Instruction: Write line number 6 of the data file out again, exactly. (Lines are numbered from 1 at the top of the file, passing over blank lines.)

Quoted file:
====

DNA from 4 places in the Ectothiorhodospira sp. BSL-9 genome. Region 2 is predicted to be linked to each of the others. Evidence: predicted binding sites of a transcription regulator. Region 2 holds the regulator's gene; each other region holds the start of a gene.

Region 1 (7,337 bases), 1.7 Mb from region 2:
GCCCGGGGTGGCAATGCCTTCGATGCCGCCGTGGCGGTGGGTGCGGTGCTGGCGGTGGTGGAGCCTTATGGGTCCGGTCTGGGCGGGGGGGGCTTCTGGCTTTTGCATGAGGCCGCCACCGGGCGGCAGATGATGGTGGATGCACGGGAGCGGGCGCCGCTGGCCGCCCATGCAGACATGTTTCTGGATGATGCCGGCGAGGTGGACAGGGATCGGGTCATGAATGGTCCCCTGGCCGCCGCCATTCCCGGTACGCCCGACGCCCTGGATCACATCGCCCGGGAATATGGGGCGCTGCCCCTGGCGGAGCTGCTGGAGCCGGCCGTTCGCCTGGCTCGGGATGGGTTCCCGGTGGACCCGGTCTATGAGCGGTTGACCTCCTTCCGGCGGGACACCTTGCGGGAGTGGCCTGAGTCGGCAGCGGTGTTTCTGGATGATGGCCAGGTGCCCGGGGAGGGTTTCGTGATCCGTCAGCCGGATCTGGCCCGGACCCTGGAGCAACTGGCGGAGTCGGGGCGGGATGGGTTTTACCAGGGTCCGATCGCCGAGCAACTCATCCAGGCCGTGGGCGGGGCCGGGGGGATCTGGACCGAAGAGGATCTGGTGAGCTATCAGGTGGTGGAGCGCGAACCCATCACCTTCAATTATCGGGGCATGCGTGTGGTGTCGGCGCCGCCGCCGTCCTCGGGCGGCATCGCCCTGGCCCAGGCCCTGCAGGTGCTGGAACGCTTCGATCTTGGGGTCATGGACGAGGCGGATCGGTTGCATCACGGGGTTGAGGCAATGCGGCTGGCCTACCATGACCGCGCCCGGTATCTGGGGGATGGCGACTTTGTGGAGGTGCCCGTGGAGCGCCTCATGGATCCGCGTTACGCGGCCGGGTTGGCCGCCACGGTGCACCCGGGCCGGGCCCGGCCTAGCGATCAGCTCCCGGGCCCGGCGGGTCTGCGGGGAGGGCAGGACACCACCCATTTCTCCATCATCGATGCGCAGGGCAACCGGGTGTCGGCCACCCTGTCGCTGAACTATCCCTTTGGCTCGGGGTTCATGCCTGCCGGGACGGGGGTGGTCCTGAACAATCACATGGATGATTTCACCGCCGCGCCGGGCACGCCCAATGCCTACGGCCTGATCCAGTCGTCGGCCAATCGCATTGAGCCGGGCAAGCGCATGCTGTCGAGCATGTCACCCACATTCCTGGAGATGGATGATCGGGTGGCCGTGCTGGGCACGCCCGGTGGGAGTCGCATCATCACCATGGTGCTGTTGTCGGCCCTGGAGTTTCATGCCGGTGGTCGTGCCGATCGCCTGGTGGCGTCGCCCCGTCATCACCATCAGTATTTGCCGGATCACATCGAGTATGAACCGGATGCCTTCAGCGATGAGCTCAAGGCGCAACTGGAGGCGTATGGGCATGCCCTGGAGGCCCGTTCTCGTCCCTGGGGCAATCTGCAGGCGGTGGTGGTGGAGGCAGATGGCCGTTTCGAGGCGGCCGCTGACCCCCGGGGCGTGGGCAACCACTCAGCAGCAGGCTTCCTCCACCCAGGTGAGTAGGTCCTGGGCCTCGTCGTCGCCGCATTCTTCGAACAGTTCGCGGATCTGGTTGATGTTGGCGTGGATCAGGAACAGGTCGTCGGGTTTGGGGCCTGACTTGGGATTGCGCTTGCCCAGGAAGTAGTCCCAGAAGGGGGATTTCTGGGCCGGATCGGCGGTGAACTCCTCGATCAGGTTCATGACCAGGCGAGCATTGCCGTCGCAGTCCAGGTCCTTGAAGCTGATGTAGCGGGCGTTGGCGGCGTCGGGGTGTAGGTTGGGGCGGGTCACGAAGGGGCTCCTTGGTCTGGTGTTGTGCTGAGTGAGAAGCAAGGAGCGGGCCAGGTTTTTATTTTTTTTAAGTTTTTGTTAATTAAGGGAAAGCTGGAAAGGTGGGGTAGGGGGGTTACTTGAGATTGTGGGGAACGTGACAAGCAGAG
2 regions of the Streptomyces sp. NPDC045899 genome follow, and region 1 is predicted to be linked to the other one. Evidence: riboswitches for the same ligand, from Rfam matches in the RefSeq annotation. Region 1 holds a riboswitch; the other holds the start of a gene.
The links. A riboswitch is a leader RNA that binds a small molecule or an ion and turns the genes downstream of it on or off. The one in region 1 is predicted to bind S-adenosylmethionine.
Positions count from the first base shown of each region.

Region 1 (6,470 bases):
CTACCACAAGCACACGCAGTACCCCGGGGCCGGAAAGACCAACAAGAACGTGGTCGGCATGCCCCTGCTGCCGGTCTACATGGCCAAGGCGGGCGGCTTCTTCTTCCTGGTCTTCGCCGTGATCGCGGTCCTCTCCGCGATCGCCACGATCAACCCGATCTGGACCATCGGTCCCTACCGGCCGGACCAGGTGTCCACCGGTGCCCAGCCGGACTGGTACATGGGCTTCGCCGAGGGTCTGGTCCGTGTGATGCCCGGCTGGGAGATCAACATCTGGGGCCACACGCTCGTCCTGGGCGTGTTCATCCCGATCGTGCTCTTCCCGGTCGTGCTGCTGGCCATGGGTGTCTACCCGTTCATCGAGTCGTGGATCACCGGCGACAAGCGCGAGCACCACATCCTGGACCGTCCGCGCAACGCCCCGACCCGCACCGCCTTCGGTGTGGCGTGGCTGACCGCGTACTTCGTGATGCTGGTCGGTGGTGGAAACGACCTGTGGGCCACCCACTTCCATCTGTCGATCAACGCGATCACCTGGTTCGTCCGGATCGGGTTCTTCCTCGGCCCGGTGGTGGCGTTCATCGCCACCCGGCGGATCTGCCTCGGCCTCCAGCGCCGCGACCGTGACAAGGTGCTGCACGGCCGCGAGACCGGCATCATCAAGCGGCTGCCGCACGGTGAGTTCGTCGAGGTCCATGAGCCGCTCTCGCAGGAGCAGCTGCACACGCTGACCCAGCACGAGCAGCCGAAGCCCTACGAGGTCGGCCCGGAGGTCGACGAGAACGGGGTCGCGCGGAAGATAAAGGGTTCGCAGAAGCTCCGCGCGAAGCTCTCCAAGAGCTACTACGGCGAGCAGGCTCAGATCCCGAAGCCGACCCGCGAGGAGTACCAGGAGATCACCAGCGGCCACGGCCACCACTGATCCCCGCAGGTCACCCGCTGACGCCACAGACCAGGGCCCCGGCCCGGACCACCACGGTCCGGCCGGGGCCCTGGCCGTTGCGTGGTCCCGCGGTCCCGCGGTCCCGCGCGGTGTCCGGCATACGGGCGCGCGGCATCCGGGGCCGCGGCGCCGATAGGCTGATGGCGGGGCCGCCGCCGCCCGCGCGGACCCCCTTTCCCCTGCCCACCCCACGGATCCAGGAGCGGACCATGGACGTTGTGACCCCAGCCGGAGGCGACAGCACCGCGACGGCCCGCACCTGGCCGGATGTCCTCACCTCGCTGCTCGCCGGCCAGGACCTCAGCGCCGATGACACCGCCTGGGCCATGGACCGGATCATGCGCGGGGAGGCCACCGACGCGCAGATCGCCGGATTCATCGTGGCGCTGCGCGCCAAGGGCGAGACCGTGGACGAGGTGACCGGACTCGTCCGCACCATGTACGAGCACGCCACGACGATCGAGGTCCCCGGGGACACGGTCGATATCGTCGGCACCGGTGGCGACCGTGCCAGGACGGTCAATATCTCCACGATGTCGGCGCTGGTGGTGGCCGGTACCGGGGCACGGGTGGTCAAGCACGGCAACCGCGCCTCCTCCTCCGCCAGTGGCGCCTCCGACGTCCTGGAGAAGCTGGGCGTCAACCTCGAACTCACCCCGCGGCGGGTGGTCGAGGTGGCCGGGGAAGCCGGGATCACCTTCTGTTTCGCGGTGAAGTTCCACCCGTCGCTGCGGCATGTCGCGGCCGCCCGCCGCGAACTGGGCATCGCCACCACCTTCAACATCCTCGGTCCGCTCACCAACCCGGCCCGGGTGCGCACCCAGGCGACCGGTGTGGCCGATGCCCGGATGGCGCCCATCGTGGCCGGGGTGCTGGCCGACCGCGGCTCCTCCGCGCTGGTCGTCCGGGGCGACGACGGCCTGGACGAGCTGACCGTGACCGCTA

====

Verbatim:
Positions count from the first base shown of each region.